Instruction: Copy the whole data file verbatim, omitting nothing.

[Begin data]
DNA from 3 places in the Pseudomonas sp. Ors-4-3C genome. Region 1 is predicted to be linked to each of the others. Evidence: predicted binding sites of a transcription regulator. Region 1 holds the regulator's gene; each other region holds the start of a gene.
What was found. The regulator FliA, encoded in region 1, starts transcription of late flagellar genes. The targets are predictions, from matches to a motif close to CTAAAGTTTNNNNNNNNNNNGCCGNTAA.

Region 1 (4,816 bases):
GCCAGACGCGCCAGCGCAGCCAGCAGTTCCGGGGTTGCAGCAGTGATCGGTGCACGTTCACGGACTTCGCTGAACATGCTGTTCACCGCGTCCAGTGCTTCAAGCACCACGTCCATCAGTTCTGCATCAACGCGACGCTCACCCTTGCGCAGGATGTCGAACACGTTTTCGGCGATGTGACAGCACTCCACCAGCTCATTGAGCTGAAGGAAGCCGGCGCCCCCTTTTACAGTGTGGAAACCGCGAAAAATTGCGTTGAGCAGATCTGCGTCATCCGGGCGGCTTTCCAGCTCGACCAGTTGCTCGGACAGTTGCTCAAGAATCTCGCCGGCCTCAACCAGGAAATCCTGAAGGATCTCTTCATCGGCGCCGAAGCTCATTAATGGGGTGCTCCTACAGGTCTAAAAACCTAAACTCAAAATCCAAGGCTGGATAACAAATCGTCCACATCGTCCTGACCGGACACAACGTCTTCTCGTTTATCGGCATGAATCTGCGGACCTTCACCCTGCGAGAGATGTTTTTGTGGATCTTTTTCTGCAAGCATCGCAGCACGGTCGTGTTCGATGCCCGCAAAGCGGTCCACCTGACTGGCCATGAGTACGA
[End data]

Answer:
DNA from 3 places in the Pseudomonas sp. Ors-4-3C genome. Region 1 is predicted to be linked to each of the others. Evidence: predicted binding sites of a transcription regulator. Region 1 holds the regulator's gene; each other region holds the start of a gene.
What was found. The regulator FliA, encoded in region 1, starts transcription of late flagellar genes. The targets are predictions, from matches to a motif close to CTAAAGTTTNNNNNNNNNNNGCCGNTAA.

Region 1 (4,816 bases):
GCCAGACGCGCCAGCGCAGCCAGCAGTTCCGGGGTTGCAGCAGTGATCGGTGCACGTTCACGGACTTCGCTGAACATGCTGTTCACCGCGTCCAGTGCTTCAAGCACCACGTCCATCAGTTCTGCATCAACGCGACGCTCACCCTTGCGCAGGATGTCGAACACGTTTTCGGCGATGTGACAGCACTCCACCAGCTCATTGAGCTGAAGGAAGCCGGCGCCCCCTTTTACAGTGTGGAAACCGCGAAAAATTGCGTTGAGCAGATCTGCGTCATCCGGGCGGCTTTCCAGCTCGACCAGTTGCTCGGACAGTTGCTCAAGAATCTCGCCGGCCTCAACCAGGAAATCCTGAAGGATCTCTTCATCGGCGCCGAAGCTCATTAATGGGGTGCTCCTACAGGTCTAAAAACCTAAACTCAAAATCCAAGGCTGGATAACAAATCGTCCACATCGTCCTGACCGGACACAACGTCTTCTCGTTTATCGGCATGAATCTGCGGACCTTCACCCTGCGAGAGATGTTTTTGTGGATCTTTTTCTGCAAGCATCGCAGCACGGTCGTGTTCGATGCCCGCAAAGCGGTCCACCTGACTGGCCATGAGTACGA